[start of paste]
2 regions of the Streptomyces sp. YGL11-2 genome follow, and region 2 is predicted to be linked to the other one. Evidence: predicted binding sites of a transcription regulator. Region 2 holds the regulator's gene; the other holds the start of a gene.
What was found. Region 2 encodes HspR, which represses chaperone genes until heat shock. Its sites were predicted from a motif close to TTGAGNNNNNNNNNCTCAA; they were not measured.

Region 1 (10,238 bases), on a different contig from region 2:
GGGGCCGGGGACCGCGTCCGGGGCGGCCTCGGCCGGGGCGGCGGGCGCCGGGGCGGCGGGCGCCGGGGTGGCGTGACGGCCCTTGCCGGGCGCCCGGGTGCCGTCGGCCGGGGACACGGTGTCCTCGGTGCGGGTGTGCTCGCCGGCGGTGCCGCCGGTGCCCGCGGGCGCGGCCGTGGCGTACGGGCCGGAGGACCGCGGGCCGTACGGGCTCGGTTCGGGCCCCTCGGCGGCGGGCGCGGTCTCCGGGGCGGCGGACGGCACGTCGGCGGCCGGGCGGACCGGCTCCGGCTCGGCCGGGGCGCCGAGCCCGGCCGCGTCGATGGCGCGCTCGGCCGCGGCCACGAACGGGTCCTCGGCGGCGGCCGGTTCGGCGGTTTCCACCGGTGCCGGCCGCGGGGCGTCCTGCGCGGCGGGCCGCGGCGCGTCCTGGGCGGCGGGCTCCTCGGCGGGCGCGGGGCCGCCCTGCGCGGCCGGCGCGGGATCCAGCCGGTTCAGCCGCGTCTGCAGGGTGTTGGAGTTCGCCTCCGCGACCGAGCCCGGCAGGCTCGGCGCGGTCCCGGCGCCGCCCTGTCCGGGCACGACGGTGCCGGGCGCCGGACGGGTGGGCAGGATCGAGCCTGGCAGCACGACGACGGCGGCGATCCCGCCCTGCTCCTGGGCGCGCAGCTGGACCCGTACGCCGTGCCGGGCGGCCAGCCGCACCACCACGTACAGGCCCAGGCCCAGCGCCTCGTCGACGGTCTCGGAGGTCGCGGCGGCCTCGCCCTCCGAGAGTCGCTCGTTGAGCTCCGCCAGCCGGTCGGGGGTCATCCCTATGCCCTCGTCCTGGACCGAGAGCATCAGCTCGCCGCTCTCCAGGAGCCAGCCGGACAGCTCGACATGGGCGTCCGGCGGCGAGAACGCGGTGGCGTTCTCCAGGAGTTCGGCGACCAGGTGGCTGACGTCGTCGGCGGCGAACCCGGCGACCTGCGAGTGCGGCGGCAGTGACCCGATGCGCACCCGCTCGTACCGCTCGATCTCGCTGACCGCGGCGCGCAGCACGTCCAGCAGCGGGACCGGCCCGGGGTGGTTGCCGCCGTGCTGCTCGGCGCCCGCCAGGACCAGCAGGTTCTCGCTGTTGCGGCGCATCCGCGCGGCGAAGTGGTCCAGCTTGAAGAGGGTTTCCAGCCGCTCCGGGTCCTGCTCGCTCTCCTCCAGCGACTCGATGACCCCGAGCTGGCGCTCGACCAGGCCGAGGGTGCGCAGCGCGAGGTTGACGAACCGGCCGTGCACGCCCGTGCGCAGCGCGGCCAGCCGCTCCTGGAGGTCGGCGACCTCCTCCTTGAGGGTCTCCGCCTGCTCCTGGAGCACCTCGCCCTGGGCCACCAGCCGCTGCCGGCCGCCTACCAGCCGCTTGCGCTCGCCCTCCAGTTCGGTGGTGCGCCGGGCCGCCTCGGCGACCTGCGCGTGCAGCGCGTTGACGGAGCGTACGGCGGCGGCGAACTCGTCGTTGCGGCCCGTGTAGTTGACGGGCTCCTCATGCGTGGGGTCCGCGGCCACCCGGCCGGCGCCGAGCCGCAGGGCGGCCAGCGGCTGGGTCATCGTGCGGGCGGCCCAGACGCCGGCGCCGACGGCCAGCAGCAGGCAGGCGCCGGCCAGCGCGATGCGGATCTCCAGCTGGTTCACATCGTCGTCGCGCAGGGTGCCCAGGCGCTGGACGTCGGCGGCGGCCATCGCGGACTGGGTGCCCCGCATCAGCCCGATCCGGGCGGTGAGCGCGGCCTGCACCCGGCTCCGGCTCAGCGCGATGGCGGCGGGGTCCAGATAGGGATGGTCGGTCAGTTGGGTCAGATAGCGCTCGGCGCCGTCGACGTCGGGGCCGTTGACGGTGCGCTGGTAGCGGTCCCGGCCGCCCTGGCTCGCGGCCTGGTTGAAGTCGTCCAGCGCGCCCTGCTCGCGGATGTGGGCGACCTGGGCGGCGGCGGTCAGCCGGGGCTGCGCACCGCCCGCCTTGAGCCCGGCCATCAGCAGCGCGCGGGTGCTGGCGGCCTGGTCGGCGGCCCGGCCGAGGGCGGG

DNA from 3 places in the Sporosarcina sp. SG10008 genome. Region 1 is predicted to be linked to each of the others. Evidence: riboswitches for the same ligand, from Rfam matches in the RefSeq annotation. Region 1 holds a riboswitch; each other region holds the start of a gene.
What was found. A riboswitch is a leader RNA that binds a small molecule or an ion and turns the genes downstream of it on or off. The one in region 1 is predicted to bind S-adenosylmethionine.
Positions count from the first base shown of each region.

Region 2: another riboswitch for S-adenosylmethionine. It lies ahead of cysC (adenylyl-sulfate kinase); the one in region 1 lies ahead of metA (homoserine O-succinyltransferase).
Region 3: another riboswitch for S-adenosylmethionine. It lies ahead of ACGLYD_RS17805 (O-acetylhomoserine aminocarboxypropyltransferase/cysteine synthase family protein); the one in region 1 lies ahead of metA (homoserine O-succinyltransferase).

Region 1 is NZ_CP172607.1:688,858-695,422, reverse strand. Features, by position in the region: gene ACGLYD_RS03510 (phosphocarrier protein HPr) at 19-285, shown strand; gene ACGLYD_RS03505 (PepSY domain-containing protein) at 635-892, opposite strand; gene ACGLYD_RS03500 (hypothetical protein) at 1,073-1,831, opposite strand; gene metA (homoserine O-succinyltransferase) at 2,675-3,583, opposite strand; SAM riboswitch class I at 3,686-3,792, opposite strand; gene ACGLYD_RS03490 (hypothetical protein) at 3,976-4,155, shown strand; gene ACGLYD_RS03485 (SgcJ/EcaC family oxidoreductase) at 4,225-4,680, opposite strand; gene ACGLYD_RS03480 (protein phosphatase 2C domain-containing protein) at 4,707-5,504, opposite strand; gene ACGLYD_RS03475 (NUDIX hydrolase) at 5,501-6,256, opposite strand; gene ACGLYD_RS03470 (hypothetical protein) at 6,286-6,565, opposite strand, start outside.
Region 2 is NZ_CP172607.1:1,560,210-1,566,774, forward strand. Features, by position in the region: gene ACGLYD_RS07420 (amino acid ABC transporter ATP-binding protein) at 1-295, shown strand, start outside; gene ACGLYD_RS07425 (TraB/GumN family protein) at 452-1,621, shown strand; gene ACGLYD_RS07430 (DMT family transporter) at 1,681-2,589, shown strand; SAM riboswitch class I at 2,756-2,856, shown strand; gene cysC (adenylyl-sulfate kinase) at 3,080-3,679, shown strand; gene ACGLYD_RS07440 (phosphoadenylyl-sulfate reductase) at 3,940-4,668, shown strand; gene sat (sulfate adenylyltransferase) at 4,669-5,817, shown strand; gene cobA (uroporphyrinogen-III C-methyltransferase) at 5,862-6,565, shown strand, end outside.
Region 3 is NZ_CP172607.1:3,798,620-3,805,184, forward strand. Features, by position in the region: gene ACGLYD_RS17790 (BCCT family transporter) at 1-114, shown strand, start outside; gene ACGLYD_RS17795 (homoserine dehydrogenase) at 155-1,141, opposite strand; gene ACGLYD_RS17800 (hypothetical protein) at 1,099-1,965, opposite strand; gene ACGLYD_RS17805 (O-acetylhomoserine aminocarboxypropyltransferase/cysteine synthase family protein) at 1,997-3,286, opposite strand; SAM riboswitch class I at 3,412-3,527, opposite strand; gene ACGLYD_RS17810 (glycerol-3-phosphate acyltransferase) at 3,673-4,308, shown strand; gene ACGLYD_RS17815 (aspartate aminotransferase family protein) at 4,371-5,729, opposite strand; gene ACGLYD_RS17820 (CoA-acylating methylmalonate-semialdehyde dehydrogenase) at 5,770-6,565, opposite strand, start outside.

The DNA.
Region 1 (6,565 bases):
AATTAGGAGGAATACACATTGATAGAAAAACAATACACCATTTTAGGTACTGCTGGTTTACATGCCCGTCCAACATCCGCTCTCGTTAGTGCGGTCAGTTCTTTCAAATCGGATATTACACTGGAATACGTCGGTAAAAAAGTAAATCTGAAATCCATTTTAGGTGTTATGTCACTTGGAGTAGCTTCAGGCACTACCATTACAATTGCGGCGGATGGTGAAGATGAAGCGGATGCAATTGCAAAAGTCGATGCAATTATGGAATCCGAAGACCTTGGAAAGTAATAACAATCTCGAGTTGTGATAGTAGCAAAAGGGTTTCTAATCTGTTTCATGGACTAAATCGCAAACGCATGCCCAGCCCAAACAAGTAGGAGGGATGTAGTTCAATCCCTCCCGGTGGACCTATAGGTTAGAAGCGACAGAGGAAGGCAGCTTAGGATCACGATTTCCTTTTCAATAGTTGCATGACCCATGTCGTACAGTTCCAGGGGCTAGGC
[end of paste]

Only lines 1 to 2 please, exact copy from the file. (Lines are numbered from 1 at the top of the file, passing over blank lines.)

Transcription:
2 regions of the Streptomyces sp. YGL11-2 genome follow, and region 2 is predicted to be linked to the other one. Evidence: predicted binding sites of a transcription regulator. Region 2 holds the regulator's gene; the other holds the start of a gene.
What was found. Region 2 encodes HspR, which represses chaperone genes until heat shock. Its sites were predicted from a motif close to TTGAGNNNNNNNNNCTCAA; they were not measured.